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Theater artists decry racism in their industry
Ruben Santiago-Hudson, a Tony-winning actor and director, in New York on Nov. 5, 2013 More than 300 theater artists on June 9, published a blistering statement addressed to “White American Theater” decrying racial injustice in their industry. Chester Higgins Jr./The New York Times.

by Michael Paulson



NEW YORK (NYT NEWS SERVICE).- More than 300 theater artists — black, indigenous and people of color — on Monday published a blistering statement addressed to “White American Theater” decrying racial injustice in their industry.

“You are all a part of this house of cards built on white fragility and supremacy,” said the statement, which was published on the web. “And this is a house that will not stand.”

The signatories include Pulitzer Prize winners Lynn Nottage, Suzan-Lori Parks, Quiara Alegría Hudes and Lin-Manuel Miranda; film and television stars Viola Davis and Blair Underwood; and many Tony Award winners, including actor and director Ruben Santiago-Hudson and playwright David Henry Hwang, who is the chair of the American Theater Wing.

The statement is the artists’ response to the unrest that has roiled the United States since George Floyd, a 46-year-old black man, was killed in police custody in Minneapolis on May 25.

In the weeks that followed, as discussion of race relations has intensified, numerous black theater artists have taken to social media to describe experiences of racism.

Two playwrights have begun surveying theatermakers of color about their experiences.

The Broadway Advocacy Coalition, an organization pressing for social change, this week is holding a three-part forum “for the Broadway community to heal, listen, and hold itself accountable to its history of white supremacy.”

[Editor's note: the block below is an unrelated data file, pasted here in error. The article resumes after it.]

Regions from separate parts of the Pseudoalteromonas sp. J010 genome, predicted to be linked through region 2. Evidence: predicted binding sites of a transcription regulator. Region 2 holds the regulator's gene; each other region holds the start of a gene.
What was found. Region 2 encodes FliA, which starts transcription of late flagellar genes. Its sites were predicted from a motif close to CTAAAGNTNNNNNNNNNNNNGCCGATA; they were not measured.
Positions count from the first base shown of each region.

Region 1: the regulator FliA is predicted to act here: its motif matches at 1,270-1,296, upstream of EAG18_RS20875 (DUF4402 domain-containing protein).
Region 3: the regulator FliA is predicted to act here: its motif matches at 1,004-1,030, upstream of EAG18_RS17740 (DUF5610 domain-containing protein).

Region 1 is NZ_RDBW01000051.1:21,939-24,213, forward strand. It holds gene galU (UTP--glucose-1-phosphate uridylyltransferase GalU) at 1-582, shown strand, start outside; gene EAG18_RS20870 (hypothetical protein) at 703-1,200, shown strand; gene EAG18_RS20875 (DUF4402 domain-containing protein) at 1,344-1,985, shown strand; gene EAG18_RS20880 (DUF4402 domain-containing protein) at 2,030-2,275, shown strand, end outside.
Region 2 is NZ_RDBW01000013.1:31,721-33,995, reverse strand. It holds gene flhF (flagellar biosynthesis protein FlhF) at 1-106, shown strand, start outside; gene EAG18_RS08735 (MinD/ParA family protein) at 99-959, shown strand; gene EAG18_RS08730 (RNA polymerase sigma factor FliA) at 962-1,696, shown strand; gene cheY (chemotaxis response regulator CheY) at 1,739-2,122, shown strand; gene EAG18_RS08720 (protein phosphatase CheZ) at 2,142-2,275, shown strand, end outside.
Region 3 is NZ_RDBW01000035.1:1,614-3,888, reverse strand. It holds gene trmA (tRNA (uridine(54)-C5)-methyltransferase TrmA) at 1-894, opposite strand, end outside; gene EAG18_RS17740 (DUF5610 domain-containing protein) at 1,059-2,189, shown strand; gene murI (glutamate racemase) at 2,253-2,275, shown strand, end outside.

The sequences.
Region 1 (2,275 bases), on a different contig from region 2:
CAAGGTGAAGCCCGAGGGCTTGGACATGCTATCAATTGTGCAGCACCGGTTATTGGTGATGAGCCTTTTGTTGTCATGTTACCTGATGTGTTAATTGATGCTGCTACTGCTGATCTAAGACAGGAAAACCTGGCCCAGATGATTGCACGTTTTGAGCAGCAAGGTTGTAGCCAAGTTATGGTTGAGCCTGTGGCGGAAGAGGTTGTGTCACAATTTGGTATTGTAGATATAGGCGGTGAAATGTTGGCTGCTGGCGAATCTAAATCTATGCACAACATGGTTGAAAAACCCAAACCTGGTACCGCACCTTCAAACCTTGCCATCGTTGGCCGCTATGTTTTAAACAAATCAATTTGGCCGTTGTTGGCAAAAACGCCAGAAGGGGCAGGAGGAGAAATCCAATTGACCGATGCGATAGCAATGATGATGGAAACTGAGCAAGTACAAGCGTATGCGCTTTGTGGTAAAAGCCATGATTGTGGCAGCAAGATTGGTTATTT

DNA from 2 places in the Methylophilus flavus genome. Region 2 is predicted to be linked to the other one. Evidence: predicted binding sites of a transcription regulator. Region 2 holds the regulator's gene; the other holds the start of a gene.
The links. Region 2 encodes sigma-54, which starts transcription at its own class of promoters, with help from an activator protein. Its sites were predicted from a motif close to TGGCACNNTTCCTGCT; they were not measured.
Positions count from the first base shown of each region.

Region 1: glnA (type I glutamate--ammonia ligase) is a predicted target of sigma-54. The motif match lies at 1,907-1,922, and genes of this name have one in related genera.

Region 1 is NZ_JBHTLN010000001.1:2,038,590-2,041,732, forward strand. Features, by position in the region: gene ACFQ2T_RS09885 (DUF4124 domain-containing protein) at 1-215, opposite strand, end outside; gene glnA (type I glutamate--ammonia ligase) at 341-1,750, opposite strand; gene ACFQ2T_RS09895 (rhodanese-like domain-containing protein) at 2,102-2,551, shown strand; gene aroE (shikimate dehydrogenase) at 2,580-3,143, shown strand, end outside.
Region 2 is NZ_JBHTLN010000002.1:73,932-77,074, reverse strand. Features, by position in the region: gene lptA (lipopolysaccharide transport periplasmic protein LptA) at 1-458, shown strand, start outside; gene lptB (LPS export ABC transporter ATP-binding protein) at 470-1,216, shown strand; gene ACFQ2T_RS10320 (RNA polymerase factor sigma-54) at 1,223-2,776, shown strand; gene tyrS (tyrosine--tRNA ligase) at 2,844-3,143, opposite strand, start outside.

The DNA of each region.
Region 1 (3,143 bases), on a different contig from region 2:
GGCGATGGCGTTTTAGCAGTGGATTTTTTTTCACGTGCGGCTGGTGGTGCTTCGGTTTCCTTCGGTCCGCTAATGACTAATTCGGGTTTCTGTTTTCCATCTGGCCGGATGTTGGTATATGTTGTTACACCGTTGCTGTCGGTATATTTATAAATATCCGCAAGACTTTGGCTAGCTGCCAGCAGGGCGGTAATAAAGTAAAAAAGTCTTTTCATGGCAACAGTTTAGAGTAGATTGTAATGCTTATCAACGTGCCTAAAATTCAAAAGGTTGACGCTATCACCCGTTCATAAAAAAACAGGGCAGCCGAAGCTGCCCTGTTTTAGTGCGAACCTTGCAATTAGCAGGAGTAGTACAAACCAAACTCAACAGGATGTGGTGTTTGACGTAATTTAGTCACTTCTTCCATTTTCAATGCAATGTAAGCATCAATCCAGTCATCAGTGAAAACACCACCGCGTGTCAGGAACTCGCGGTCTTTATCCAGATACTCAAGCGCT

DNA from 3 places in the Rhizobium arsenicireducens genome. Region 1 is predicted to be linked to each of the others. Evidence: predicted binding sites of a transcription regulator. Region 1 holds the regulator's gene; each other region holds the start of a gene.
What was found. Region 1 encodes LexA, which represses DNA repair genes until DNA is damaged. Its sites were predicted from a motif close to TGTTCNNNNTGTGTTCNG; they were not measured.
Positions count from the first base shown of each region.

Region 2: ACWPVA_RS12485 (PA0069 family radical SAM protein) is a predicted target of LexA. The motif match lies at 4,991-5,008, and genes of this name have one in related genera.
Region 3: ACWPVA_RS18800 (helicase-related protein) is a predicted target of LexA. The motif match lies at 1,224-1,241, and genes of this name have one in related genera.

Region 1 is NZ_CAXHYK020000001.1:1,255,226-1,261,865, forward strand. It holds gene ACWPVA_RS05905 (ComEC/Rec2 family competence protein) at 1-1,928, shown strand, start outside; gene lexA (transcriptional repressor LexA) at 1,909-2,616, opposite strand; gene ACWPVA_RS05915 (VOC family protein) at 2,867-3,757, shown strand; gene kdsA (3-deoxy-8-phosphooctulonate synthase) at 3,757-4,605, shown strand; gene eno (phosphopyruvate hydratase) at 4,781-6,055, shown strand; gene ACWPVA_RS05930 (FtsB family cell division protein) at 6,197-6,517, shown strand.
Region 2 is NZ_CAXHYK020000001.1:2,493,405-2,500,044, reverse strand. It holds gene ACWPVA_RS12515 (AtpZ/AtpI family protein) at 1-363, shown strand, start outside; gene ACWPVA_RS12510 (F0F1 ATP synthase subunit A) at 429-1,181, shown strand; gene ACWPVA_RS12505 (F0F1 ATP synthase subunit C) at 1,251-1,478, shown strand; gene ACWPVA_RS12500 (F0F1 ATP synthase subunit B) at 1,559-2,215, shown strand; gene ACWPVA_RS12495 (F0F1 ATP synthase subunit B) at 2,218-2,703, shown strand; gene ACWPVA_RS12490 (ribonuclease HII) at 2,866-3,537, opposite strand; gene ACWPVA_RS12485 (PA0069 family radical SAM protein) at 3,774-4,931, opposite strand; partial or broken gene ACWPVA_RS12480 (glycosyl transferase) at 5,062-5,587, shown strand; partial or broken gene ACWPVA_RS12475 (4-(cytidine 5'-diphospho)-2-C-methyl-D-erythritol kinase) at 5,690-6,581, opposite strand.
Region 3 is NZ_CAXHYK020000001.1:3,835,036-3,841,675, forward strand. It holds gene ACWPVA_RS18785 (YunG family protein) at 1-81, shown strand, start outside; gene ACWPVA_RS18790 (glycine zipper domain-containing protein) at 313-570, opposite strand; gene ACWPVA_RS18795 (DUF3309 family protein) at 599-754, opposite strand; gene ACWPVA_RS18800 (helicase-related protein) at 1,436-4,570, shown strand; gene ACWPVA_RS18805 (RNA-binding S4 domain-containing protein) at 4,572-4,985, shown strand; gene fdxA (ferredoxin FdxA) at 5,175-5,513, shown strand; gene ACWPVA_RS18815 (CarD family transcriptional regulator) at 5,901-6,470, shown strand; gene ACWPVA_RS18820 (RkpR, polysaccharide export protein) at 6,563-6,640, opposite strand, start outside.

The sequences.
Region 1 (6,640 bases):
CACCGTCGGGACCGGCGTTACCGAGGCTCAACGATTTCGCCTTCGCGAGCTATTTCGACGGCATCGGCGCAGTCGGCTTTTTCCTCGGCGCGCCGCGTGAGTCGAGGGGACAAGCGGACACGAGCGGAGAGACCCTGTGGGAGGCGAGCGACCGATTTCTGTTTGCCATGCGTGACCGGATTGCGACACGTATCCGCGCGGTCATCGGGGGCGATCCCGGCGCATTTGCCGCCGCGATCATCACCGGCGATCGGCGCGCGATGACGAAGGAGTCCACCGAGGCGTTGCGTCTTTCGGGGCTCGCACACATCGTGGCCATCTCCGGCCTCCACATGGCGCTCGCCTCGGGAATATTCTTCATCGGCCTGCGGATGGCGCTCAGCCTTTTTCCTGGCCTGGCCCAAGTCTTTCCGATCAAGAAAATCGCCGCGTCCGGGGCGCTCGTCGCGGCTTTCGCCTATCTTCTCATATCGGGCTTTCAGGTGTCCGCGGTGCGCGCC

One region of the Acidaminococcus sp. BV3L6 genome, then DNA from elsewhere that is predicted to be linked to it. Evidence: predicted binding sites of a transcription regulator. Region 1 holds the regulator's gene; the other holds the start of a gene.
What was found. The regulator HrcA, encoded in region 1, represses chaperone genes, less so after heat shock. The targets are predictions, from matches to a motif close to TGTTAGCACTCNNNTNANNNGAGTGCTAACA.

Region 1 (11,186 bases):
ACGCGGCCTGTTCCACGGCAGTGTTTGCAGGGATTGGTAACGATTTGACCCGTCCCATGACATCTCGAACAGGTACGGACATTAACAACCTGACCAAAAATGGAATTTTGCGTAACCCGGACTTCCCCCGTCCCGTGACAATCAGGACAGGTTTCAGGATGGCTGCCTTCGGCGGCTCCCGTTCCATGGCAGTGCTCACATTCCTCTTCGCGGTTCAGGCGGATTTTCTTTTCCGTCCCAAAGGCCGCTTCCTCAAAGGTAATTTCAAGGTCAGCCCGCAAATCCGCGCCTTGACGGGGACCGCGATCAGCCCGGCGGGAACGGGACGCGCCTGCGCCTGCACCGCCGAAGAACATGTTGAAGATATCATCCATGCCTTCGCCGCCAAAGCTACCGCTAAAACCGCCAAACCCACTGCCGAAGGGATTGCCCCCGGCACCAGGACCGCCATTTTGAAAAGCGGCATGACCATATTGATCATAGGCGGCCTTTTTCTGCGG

In Britain, a group of theater artists has put together its own letter, calling for greater disclosure about diversity statistics by theaters there.

There is even a petition circulating to make the Apollo Theater, the historic Harlem venue, a Broadway house.

The statement addressing “White American Theater,” outlining the ways in which, it argues, artists of color are unjustly treated in the theater world, declares itself to be “in the legacy of August Wilson’s ‘The Ground on Which I Stand’,” an important 1996 speech by the playwright about race and the American stage.

Headlined “We See You, White American Theater,” the statement repeatedly uses the phrase “we see you” to punctuate its observations about the theater world, and adds, “We have always seen you. And now you will see us.”

It expresses concerns about programming (“We have watched you program play after play, written, directed, cast, choreographed, designed, acted, dramaturged and produced by your rosters of white theatermakers for white audiences”); labor unions (“we have watched you turn a blind eye as unions refuse to confront their racism and integrate their ranks”); media (“a monolithic and racist critical culture”); and nonprofit organizations (“asking us to politely shuffle at your galas, talkbacks, panels, board meetings, and donor dinners, in rooms full of white faces, without being willing to defend the sanctity of our bodies beyond the stages you make us jump through hoops to be considered for”).

The statement comes at a time when most American theaters, including all of those on Broadway, are closed indefinitely because of the coronavirus pandemic and most theater artists are unemployed. As unrest in the country over race relations has intensified, many theaters, as well as many commercial theater productions, have issued statements decrying racism and pledging to support systemic change; some have also opened their doors to protesters.

It was not immediately clear who organized the statement, or what the collective’s next steps will be. Several signatories referred news media questions to an email address; an inquiry to that address was not answered. The statement was posted as a petition on change.org, where tens of thousands of people signed.

© 2020 The New York Times Company










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